Correct me if I’m wrong, but I believe he was married three times and had at least three children. Were you able to contact any surviving family members or friends?

 

Yes, exactly. He had 3 children, but one of them died at birth. I was able to contact family members, including one of his grandsons and a grand-nephew who very generously shared all the information they had with me. However, none of his surviving family ever met Karl–they were born after Karl died. I did manage to contact Frank “Junior” Coghlan, who appeared with Karl in the film Slide Kelly Slide in 1927 and remembered Karl very fondly.

 

What was the most difficult part of your research?

 

Probably at the beginning stages, I was the most unsure, because I had very little idea of where to go for information and whom to contact. I wasn’t even sure if I’d be able to uncover enough to write a book at all. I was putting money into the research at that point without knowing for sure if it would all be worth it.

 

What part of your research did you enjoy the most?

 

Sitting down in various film archives at USC, Warner’s, the Danish Film Institute, and MOMA, digging through boxes of unpublished memoirs, scripts, photo albums, clippings, and production records. I felt like an archaeologist at times! I also loved going to the Eastman House to see all the Dane films in their catalog.

 

What is your favorite Karl Dane film and why?

 

Although he’s primarily remembered as a silent actor since Pantomime was his main forte, I really love seeing his sound films, like the wonderful Navy Blues with William Haines and Anita Page. Karl’s voice really fit his persona, and it’s nice seeing the complete performer onscreen.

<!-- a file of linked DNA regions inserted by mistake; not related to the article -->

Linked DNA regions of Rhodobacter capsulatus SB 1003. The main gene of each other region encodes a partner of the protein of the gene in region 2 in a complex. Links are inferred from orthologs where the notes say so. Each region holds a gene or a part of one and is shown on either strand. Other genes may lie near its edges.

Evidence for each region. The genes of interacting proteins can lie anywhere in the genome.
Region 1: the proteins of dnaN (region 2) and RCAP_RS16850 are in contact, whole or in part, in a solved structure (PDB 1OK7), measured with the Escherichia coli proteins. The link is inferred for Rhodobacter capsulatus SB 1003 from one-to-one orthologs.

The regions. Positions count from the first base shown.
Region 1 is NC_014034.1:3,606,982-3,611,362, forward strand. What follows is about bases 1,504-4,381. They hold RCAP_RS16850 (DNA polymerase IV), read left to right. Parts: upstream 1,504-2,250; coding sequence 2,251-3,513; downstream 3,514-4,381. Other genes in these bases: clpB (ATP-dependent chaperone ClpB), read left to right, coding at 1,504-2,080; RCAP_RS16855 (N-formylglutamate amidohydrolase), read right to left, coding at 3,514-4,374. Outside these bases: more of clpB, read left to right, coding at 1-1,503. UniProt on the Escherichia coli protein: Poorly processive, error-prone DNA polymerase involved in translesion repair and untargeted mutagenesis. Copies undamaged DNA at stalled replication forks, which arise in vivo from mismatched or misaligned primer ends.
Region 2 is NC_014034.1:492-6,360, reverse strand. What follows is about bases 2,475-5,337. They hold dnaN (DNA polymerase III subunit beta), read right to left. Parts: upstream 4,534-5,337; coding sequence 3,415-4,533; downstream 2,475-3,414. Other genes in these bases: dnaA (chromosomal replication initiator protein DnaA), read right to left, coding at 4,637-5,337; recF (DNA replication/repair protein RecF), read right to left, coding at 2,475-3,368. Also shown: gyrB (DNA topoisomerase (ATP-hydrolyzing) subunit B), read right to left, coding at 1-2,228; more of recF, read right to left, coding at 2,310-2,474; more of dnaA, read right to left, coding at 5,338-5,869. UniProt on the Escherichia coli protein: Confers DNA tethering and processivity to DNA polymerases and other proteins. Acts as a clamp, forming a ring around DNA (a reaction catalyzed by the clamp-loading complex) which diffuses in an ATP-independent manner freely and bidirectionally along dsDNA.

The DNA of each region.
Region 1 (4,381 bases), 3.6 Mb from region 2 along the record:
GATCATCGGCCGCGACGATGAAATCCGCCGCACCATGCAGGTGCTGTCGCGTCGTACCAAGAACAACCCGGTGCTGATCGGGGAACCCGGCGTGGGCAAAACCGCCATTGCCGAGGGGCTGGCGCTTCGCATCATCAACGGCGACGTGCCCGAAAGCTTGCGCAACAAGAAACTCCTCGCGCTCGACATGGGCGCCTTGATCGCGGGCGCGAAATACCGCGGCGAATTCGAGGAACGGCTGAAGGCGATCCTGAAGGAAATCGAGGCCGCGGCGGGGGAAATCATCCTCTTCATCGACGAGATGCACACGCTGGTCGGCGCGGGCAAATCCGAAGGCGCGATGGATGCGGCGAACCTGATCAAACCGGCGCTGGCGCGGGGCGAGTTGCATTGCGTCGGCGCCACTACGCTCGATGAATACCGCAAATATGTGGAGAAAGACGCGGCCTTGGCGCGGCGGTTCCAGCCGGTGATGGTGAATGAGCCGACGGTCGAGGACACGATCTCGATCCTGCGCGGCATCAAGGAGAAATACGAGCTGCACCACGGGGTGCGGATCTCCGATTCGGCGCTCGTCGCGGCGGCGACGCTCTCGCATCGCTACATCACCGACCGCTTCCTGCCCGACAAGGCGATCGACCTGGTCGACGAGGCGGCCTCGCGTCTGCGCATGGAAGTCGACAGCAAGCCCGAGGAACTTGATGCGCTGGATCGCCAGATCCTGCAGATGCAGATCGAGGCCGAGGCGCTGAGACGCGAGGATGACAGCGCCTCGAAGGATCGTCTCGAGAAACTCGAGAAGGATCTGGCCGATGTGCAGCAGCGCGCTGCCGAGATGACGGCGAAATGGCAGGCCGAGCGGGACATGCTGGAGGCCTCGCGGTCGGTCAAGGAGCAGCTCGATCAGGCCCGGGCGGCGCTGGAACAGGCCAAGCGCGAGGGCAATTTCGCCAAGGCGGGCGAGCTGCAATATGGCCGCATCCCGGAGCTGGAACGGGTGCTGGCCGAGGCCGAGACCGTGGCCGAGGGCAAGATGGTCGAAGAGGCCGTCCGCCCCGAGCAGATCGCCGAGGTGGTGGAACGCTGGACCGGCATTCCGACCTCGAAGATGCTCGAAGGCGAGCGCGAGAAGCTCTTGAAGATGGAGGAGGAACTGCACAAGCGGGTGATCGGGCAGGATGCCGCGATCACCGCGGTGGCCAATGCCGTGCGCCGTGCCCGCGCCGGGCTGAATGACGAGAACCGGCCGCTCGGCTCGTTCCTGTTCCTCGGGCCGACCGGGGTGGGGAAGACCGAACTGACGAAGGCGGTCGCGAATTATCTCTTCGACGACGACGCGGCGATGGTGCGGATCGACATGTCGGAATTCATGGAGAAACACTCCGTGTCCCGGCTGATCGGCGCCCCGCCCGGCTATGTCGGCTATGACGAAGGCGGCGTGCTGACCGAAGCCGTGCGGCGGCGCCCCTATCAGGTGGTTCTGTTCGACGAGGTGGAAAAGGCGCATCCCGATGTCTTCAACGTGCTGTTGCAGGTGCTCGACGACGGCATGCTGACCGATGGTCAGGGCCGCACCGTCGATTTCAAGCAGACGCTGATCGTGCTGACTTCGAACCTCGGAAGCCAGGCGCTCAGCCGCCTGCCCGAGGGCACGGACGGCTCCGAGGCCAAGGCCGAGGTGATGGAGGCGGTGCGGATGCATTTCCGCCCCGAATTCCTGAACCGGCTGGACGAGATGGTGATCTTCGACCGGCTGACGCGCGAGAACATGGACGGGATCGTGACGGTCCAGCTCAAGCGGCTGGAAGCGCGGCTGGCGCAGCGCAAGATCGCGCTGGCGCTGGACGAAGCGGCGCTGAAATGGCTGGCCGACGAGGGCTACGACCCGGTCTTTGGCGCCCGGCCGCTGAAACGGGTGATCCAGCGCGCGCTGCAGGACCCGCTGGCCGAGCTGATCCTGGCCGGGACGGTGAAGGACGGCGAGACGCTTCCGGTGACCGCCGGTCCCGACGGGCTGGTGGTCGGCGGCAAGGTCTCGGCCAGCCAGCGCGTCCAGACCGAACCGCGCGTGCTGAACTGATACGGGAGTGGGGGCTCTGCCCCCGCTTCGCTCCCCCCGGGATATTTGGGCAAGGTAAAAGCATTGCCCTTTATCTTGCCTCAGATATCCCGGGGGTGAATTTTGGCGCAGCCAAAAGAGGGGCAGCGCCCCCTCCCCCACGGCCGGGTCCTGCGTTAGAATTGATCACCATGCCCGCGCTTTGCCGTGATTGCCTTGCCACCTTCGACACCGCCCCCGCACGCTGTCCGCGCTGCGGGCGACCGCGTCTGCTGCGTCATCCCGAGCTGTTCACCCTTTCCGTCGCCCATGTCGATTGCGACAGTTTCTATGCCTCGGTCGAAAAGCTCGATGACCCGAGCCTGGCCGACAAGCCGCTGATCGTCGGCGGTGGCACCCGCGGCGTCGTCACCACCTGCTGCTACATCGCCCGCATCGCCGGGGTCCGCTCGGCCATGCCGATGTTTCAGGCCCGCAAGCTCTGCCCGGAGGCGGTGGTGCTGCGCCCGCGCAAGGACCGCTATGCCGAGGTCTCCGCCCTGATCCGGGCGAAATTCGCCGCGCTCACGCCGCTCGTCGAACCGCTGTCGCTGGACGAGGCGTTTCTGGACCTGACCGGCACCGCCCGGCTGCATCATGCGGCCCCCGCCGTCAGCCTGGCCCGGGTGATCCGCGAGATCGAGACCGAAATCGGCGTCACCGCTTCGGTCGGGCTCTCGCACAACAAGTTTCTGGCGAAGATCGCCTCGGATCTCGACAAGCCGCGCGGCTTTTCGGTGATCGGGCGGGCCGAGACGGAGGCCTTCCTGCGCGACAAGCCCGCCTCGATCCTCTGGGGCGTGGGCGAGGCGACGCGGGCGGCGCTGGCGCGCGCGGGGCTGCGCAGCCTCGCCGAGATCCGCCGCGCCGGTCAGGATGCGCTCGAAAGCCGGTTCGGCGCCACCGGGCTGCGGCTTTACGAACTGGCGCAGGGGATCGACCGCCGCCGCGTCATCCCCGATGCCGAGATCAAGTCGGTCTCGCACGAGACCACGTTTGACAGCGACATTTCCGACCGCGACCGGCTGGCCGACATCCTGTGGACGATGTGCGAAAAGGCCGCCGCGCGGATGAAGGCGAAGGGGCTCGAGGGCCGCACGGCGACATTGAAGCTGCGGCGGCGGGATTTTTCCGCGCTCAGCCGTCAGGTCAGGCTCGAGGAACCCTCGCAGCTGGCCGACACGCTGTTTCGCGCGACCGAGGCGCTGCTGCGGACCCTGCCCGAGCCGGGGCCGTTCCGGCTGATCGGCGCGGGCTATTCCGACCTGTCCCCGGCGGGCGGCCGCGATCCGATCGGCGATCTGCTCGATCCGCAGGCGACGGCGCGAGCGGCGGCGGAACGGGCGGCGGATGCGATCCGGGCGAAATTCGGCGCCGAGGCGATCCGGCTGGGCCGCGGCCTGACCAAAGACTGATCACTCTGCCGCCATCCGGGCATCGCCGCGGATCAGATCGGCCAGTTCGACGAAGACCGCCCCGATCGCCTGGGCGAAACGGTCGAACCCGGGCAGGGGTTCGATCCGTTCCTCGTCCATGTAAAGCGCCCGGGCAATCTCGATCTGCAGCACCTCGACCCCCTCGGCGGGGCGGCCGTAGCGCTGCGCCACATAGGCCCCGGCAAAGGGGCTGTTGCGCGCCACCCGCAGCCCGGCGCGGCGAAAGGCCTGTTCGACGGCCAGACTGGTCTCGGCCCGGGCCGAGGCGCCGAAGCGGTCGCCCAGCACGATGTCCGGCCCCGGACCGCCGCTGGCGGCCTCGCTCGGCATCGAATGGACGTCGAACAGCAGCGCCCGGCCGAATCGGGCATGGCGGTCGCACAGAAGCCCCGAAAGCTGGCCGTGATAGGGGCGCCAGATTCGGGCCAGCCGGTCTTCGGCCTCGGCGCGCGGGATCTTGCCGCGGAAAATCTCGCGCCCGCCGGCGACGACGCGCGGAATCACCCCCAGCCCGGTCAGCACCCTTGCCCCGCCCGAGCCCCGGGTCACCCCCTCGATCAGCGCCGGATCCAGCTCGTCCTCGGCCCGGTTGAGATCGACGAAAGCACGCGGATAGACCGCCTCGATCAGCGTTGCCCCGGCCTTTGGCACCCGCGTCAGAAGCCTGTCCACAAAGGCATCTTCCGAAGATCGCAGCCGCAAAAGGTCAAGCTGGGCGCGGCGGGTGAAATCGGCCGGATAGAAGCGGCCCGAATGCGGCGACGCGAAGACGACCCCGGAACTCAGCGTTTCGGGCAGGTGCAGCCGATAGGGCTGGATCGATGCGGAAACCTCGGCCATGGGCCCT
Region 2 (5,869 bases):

There are a lot of stories about Dane’s last days and his death. Did you find them to be mostly true?

 

Some aspects of the stories were true. It was true that Karl committed suicide when he was reduced to poverty, and that he did have part ownership in a “hot dog stand.” However, it was probably a myth that the stand was near the studio gates. Also, Karl didn’t lose his studio contract because his accent was bad. Sure, they reduced his roles, but would have kept him on, had he not suffered a complete nervous breakdown in 1930, brought about by overwork and loss of confidence.  

 

dane

(A.J. Marik – findagrave)

 

Reportedly MGM paid for Dane’s funeral and sent Jean Hersholt to claim his body. Why didn’t the studio or his Hollywood friends try to help him when they could?

 

Jean Hersholt didn’t claim his body–it was another studio employee. Hersholt had nothing to do with arranging the funeral, according to his later interviews, although he did act as a pallbearer at the funeral. Also, some people did in fact try to help Karl. Mary Pickford planned a film called Shantytown in which Karl was supposed to have a featured role, but she abandoned it to make Secrets instead. Friend Buster Keaton also gave Karl roles in at least 2 of his films, but Keaton was having enough personal and studio troubles of his own at the time.  

 

What is your next project?

 

I have a few ideas that I’m contemplating–but I don’t want to jinx anything yet!

 

Click here to purchase Karl Dane: A Biography and Filmography

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Byron Palmer Obituary

Tuesday, October 13th, 2009

OBITUARY

Byron Palmer, Broadway and television performer, dies at 89

 

 Byron Palmer